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Billy Stritch

The New York Pops Underground Cabaret featuring Max von Essen

October 9, 2021

Von Essen did sing a couple of songs from a living composer, one Andrew Lloyd Webber. He relayed the story of going on for Ricky Martin in Evita, where the curtain had to be held so that all the box office refunds could be processed; he won the sympathy of every ear in the house on that retelling. He also declared that although auditions for both the parts of Raul and the title character of "The Phantom of the Opera" did not yield successful results for the Broadway production, he did get to play said Phantom in "Love Never Dies," which was a perfect segue to “Till I Hear You Sing.” It seemed the evening was specifically shaped to present this “power ballad” as the 11 o’clock number, and von Essen truly pulled out his most formal, rich and dramatic voice for it, earning him spontaneous applause in the middle of the song and even a few standing ovations afterward. As for the other Webber song, well, I did not think I’d ever want to hear this song again, in or out of its "Evita" context; yet von Essen put Magaldi completely aside and sang a most stunningly beautiful and exquisite version of “On This Night of a Thousand Stars” as one could ever imagine hearing. His sublime and subtle tenor notes were completely glorious, and this song became the superlative number of the evening for this listener. [more]

On the Town with Chip Deffaa: As Nightclubs Begin Coming Back

July 20, 2021

Gianni Valenti, who runs one of the city’s best-known and most important nightspots, Birdland Jazz Club on 44th Street, deserves a lot of credit for leading the way.  He was one of the first club owners to announce plans to reopen.  He’s reopened strong, booking lots of respected artists, like Delfeayo Marsalis, Allan Harris, Ken Peplowski, etc. (For Birdland's full schedule, go to www.birdlandjazz.com.)  And he’s keeping prices as low as possible to make sure the place is packed.   For many shows at Birdland this summer, you can buy tickets online and pay only a nominal cover charge—some nights just 99 cents (plus a service charge).  That’s the same cover charge the club had when it first opened way back in 1949. [more]

Saloons: Some Enchanted Evenings

May 14, 2016

Cabaret has always been a mixed bag. The golden age is gone. However, in today's schizo world of nightclubs, things are looking pretty good. It is a milieu unique in the entertainment industry. And, it continues to reinvent itself. The late cabaret critic Martin Schaeffer wrote in Back Stage in 1993,“There cannot be a better night of classic American music than a Bobby Short gig at The Carlyle.” He was right; especially if you're a purist of the Great American Songbook. [more]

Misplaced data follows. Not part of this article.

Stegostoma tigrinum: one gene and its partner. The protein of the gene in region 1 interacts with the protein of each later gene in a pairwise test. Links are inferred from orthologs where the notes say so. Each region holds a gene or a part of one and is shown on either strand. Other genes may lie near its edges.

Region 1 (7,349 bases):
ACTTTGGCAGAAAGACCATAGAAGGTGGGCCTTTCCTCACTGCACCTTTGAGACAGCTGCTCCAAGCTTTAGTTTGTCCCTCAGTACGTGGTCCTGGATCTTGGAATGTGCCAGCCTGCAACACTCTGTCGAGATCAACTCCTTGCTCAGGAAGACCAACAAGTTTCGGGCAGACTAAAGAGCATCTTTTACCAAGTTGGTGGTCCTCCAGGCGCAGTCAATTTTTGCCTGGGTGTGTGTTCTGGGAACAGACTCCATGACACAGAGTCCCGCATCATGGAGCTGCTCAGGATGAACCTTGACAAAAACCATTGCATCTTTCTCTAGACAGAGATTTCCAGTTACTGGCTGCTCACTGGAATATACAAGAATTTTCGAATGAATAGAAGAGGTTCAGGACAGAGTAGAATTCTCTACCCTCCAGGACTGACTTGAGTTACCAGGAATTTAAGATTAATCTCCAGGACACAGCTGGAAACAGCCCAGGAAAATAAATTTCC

Witchcraft: The Jazz of Cy Coleman

March 22, 2016

“He was tied to the life of jazz clubs,” said Billy Stritch of Cy Coleman, the subject of The 92nd Street Y’s Lyrics & Lyricists Series Presents: "Witchcraft: The Jazz Magic of Cy Coleman." Mr. Stritch was the personable host, artistic director, and performed on piano and was a vocalist along with four other talented singers during this very entertaining and jazzy concert. [more]

Broadway by the Year: The 1930’s

February 25, 2016

Though most of the performances of the evening were solely from vocalists, some of the performers showed versatility by playing with various different instruments. This added a refreshing amount of variety, and led to a handful of outstanding performances. Pianist and singer Billy Stritch performed in the first act, and the combination of his smooth vocals and stride-style piano was a welcome treat. The highlight of the evening for Stritch was “Comes Love” (Yokel Boy), which earned mid-song applause from the audience. Also showing versatility was Nellie McKay, who—at different times—performed on both the piano and the ukulele. McKay, who possesses a voice with an almost calm quality, is to be thanked for some of the more subtle, quiet, moments of the evening. [more]

Linda Lavin: Starting Over

September 8, 2015

Dressed in black slacks, a sequined white blouse and a gray blazer, the svelte, energetic, and soon to be 78 year-old Tony Award-winning stage and television star dazzled in an eclectic program of songs and anecdotes. Possessed of an outstanding, expressive character voice she was supported by an accomplished band. [more]

92Y’s Lyrics & Lyricists Series: “New York: Songs of the City”

March 31, 2015

Lyrics & Lyricists artistic director Deborah Grace Winer was the show’s host. Charming, and with dry humor and passion, Ms. Winer delivered informative and entertaining commentary between songs. Her funny material included riffs on Seinfeld, the high cost of pastrami, and King Kong climbing The Empire State Building: “Not everyone makes it in New York.” [more]